A bold move was made by Dr. Zack Johnson 60 years ago on the floor of General Conference in Minneapolis, Minnesota. After a great deal of debate, discussion, amendments, and amendments to the amendments, Dr. Johnson went on to the floor and said “I move that we amend the substitute motion by changing the phraseology so that paragraph 313 will read as follows: ‘women are included in the foregoing provisions, and may apply as candidates for the traveling ministry as provided for in Chapter 3 of the Discipline.’” This statement changed the lives of all women who have felt called by God to serve in ordained ministry.
The strength of ordained clergywomen began slowly, but today there are nearly 10,000 clergywomen doing ministry across the globe. In the North Carolina Conference, there are nearly 300 clergywomen.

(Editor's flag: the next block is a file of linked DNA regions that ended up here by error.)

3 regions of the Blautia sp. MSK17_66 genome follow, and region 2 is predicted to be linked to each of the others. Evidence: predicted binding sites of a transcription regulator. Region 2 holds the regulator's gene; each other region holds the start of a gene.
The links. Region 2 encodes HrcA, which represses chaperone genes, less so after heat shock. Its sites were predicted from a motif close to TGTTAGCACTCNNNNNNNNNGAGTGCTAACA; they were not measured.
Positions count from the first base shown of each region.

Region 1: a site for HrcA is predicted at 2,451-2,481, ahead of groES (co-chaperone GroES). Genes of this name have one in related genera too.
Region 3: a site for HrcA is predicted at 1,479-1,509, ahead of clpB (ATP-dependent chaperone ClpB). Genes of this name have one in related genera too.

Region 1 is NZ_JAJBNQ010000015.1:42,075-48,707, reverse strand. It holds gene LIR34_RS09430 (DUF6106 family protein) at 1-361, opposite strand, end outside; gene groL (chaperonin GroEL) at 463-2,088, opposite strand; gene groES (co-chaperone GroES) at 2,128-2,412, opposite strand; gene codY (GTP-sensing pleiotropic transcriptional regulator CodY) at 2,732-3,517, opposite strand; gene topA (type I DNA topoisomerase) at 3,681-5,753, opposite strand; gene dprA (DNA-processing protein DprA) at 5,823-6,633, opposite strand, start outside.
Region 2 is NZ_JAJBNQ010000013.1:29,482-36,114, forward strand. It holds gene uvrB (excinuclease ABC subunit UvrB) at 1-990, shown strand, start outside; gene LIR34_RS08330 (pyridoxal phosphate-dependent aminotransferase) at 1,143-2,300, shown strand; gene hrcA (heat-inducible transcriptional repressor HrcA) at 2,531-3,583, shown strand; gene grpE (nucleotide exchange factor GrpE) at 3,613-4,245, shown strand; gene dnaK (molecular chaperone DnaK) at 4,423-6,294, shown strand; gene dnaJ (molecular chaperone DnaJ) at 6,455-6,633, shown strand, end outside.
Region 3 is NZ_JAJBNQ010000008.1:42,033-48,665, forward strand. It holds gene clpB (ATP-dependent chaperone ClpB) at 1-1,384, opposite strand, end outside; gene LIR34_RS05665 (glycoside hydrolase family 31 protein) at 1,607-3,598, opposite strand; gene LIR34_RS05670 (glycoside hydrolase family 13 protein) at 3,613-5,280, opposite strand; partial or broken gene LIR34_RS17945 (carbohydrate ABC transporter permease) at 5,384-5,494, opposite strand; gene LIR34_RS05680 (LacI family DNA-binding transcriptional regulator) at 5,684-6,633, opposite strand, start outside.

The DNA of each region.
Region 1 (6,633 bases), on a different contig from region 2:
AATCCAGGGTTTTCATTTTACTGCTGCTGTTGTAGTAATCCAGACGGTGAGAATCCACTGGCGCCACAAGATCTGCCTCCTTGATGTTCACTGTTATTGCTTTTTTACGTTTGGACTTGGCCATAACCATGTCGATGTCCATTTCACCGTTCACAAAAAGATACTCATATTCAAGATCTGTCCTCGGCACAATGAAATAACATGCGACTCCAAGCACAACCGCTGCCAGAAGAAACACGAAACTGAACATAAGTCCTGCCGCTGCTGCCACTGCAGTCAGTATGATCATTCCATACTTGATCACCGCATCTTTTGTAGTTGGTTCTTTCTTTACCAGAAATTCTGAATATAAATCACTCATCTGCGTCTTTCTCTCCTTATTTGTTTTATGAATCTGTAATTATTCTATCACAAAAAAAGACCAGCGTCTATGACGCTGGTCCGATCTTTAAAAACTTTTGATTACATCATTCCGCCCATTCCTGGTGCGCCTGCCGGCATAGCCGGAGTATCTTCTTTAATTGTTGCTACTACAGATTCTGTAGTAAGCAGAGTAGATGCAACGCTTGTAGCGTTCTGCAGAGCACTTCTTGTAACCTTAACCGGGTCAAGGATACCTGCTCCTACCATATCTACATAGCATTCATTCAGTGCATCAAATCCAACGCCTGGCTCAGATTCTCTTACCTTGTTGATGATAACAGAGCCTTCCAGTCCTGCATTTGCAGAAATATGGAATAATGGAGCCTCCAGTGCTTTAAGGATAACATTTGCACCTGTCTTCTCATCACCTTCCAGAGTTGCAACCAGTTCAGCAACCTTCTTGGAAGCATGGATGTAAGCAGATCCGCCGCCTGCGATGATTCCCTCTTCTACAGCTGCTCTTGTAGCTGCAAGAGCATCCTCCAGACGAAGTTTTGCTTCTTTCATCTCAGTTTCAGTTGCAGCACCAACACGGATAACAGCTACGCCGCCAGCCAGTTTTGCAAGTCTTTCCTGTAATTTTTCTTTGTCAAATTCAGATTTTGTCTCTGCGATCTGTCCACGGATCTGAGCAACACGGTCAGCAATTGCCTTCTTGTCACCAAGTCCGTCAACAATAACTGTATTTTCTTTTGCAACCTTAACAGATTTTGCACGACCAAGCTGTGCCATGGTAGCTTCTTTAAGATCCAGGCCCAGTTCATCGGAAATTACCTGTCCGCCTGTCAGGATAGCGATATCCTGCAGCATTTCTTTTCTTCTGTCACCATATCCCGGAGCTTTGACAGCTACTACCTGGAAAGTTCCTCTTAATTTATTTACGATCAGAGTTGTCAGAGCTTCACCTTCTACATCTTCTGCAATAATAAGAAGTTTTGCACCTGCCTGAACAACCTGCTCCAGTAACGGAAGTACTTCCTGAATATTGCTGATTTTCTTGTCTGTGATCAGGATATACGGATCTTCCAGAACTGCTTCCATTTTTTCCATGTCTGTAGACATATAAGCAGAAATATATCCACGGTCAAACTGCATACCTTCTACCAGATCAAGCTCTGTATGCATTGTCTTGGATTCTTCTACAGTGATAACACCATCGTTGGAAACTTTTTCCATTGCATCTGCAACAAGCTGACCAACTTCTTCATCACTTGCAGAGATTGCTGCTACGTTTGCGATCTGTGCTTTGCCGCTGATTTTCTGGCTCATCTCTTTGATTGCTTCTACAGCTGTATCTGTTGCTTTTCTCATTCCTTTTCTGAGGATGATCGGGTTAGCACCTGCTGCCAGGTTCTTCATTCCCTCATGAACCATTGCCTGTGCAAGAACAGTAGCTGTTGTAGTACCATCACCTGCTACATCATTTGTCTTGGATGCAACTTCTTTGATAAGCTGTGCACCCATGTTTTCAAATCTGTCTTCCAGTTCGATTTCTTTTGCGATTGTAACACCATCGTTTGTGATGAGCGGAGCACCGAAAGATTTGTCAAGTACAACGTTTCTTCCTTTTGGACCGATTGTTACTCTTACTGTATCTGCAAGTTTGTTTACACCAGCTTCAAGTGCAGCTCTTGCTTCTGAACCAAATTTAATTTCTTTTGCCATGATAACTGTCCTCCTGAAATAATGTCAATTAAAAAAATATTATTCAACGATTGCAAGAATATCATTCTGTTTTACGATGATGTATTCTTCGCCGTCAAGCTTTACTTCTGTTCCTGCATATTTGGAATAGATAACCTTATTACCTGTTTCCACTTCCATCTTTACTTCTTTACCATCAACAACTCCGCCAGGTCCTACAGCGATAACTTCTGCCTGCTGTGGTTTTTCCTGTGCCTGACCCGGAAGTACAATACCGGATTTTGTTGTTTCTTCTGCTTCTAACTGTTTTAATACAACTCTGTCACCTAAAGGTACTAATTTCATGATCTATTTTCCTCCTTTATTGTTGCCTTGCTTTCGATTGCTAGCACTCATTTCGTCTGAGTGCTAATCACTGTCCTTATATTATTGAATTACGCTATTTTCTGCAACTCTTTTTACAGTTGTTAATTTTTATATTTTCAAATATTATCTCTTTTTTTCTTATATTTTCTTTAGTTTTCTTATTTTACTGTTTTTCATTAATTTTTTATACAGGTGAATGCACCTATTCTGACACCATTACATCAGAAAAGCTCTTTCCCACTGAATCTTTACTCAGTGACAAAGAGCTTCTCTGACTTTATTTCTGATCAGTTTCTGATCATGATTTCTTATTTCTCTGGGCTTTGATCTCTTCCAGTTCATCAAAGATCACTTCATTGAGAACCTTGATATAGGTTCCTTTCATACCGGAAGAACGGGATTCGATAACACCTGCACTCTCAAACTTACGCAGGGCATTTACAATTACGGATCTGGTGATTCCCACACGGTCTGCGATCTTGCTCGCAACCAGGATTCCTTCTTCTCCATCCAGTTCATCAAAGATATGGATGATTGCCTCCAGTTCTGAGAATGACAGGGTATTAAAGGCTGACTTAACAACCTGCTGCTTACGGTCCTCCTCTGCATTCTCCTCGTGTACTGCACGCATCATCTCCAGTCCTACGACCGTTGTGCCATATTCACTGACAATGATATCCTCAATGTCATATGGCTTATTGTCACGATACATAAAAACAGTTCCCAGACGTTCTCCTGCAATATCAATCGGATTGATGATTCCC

The first women to be ordained elders in the North Carolina Conference were Gladys Williford and Helen Crotwell in 1975. Helen Crotwell later became the first female district superintendent in the North Carolina Conference.
Others recognized on June 18, at the North Carolina Annual Conference were the longest tenured clergywoman: Gayla Collins, with 39 years; the first woman clergy elected a delegate to General Conference: Ruth Harper Stevens, elected in 1984; the first female bishop from the NC Conference: Bishop Hope Morgan Ward, elected in 2004; and the youngest clergywoman being ordained: Sara Beth Pannell.